Legislative Assembly for the ACT: 2007 Week 04 Hansard (Thursday, 3 May 2007) . . Page.. 985 ..
it was killed; out in the car park, he virtually danced, metaphorically, on its grave. Yesterday we had Mr Stanhope saying that it will be built; today he came in here and spent 10 minutes of question time on a lengthy and ornate justification for the feasibility money spent on the busway. He claimed that the actions were merely those of a responsible government to ensure that the road reserve was there for perpetuity. He likened it to setting aside the road reserve for John Dedman, now Gungahlin Drive.
If that is the case, I want to know a number of things. Perhaps the current planning minister or transport planning minister, the Chief Minister or the previous transport planning minister can answer these questions. When will we see the government put aside the rest of the road reserves that were set out and suggested by the KBR report that was part of the sustainable transport study? When will we see a setting aside of road reserves for a busway or light rail network that may one day be built from Gungahlin to Civic—and from Civic via Russell perhaps to the airport; from Woden to Civic; from Tuggeranong to Woden? If that is what the Chief Minister thinks they were doing, he has done a very small proportion of the job.
If we were actually in the business of putting aside road reserves, there would not have been any quibbling from this side of the house. But what we saw was a massive waste of money that included design work for the bus stops along the way and advertising and marketing for the concept. It was not consultation. The contracts for the feasibility study, in addition to consultation, specifically talked about advertising and marketing of the concept. It was roughly a $4 million waste of money. Setting aside money for a road reserve would not cost this territory $4 million, given the sort of work that they have done. It could have been done for less than that. For $4 million I would expect to see all the road reserves set aside for perpetuity. That would have been a good thing.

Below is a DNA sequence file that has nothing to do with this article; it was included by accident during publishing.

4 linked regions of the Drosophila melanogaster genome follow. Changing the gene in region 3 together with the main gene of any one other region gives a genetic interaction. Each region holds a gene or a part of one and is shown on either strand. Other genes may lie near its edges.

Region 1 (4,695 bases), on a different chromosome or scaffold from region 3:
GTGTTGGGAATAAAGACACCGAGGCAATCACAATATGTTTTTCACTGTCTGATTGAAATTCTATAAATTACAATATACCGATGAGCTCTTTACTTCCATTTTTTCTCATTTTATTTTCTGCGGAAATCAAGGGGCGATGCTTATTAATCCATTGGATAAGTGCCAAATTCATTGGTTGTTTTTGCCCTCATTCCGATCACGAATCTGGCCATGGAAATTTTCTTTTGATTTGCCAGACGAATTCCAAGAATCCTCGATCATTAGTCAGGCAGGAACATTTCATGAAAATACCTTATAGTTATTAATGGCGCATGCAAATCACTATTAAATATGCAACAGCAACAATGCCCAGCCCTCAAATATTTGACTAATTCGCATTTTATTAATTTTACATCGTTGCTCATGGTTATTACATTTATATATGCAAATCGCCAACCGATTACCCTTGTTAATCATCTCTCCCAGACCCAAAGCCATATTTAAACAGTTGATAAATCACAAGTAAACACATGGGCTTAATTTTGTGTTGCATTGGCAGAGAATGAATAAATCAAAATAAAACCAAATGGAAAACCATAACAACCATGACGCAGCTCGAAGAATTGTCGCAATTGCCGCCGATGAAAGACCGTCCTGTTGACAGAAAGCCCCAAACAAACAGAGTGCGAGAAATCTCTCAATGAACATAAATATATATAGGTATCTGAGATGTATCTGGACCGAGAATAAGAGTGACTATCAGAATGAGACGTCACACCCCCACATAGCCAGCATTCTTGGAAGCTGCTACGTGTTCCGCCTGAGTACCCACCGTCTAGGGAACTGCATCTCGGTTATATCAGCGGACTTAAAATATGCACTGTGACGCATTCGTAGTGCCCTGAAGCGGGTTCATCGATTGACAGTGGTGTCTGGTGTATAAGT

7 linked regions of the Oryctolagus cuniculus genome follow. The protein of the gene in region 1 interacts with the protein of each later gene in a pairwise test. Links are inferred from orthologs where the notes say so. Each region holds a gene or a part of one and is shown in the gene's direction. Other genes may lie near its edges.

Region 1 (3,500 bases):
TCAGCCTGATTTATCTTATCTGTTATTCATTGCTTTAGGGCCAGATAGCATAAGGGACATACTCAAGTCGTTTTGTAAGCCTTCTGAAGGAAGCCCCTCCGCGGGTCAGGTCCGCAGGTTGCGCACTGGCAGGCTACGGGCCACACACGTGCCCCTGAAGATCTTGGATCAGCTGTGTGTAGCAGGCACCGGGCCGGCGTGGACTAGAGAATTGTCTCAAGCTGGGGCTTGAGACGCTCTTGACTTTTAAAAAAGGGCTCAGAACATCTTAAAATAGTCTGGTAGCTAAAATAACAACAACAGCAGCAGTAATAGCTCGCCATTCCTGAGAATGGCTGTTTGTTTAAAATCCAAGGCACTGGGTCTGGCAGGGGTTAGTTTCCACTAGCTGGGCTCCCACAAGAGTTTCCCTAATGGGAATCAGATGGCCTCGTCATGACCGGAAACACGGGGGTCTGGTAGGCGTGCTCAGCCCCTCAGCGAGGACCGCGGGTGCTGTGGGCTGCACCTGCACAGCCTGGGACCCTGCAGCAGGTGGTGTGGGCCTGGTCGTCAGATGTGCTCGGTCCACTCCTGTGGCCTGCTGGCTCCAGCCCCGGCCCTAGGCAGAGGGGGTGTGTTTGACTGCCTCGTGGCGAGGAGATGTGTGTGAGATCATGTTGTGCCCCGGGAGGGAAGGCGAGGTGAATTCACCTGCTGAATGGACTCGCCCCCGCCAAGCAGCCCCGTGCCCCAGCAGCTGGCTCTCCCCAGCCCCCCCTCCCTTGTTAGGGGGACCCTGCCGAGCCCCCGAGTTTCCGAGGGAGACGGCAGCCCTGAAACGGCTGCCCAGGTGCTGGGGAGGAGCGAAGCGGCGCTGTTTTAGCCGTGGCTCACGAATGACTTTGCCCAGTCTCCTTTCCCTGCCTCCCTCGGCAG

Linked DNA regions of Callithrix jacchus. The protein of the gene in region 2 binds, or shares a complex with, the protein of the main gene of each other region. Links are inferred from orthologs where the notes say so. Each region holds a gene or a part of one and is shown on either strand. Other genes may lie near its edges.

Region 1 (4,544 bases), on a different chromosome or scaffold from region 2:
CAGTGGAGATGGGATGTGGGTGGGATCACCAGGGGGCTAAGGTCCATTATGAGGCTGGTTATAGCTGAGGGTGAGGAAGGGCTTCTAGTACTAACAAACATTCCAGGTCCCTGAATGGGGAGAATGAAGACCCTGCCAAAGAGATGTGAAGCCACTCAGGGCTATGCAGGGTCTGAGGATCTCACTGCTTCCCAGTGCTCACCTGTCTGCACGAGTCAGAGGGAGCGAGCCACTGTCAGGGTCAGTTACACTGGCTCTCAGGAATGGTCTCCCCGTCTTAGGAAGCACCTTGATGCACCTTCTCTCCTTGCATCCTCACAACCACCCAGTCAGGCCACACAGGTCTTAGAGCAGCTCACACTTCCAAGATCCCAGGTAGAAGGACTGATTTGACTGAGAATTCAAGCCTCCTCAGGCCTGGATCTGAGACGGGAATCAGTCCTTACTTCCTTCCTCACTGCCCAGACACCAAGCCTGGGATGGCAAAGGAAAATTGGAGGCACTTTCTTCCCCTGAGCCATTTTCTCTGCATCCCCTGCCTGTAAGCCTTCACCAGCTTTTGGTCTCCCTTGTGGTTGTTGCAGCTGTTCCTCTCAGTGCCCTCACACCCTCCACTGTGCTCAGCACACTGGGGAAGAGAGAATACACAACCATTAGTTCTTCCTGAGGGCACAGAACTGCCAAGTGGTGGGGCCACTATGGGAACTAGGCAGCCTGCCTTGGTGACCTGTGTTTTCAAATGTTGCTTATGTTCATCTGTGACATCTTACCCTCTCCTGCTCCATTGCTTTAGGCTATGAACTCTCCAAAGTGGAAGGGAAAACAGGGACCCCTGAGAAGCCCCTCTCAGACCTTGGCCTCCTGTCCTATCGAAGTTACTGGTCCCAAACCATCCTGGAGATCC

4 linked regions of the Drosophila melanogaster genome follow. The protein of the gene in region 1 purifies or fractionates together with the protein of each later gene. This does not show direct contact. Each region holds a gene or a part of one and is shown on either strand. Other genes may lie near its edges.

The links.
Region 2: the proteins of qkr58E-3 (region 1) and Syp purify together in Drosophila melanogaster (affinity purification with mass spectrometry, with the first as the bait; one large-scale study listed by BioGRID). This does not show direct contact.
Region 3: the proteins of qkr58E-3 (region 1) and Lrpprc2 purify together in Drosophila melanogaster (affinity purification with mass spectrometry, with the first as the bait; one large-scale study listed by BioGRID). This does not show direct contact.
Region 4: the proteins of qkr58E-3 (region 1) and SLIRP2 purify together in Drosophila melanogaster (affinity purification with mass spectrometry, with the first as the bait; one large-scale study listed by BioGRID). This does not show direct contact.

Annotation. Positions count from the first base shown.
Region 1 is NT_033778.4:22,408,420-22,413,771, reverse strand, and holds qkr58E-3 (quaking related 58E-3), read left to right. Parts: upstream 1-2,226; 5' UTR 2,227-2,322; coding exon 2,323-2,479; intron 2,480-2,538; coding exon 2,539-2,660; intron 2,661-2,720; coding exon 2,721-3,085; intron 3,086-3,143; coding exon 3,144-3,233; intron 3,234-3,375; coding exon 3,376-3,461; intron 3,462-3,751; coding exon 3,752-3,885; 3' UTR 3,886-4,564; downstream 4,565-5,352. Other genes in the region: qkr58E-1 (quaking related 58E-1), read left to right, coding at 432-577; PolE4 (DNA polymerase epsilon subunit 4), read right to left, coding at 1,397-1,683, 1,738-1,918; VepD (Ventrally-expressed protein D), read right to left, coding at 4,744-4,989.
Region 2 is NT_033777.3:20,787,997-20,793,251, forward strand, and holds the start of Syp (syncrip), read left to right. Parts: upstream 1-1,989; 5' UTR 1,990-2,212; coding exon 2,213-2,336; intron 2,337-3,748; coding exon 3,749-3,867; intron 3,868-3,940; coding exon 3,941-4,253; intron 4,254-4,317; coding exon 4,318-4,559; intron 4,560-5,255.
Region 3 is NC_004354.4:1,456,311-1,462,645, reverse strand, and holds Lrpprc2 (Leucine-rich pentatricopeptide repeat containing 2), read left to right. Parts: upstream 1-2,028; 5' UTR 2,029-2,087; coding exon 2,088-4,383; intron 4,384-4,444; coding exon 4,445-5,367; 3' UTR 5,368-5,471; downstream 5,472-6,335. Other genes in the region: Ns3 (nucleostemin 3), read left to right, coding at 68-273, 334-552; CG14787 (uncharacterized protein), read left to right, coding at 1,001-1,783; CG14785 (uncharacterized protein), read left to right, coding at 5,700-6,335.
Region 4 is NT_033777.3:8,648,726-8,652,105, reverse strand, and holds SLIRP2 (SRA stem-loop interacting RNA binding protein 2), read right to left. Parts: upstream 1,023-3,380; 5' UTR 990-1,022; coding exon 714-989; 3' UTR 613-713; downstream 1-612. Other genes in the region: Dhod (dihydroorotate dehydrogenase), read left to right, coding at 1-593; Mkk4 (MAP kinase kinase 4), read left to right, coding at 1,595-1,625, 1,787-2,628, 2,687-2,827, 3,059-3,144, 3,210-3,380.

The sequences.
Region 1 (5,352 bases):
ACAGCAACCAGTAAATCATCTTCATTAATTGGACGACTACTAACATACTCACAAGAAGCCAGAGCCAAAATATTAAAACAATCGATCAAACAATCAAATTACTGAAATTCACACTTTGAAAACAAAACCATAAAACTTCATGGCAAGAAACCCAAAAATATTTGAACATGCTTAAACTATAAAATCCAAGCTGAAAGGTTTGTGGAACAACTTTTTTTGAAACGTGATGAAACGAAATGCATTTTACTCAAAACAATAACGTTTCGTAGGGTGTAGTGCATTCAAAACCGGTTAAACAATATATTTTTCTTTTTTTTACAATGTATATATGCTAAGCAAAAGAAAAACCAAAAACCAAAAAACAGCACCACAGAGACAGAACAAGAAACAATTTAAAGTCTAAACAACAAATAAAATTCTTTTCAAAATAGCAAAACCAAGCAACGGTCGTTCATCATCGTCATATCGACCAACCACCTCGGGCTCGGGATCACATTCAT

Asylum seekers—mutual assistance arrangement
MR GENTLEMAN (Brindabella) (6.12): Today I would like to speak about a new policy direction of the Howard government that I find absolutely appalling but that I have not had the opportunity to air my concerns about in the Assembly until today. I refer to the mutual assistance arrangement Australia signed with the US to resettle refugees who arrive by boat. The way this insidious policy will work is that asylum seekers processed on Nauru that are found to be genuine refugees—that is, have a well-founded fear of persecution on account of his or her race, religion, nationality, membership of a particular social group or political opinion—will be resettled in the US while refugees intercepted by the US and taken to Guantanamo Bay will be resettled in Australia.
The deal has been described as strange, bizarre, illogical, murky and dark. However, I believe that this policy is well thought out in order to achieve the desired outcome by the agreed countries. I believe that, far from being ad hoc, this policy—which has been in the pipeline since 2002, when Ruddock dismissed the agreement as merely unfounded rumour—is calculated and follows a logic which prioritises an aggressive border protection policy over any protection considerations accorded to asylum seekers and refugees.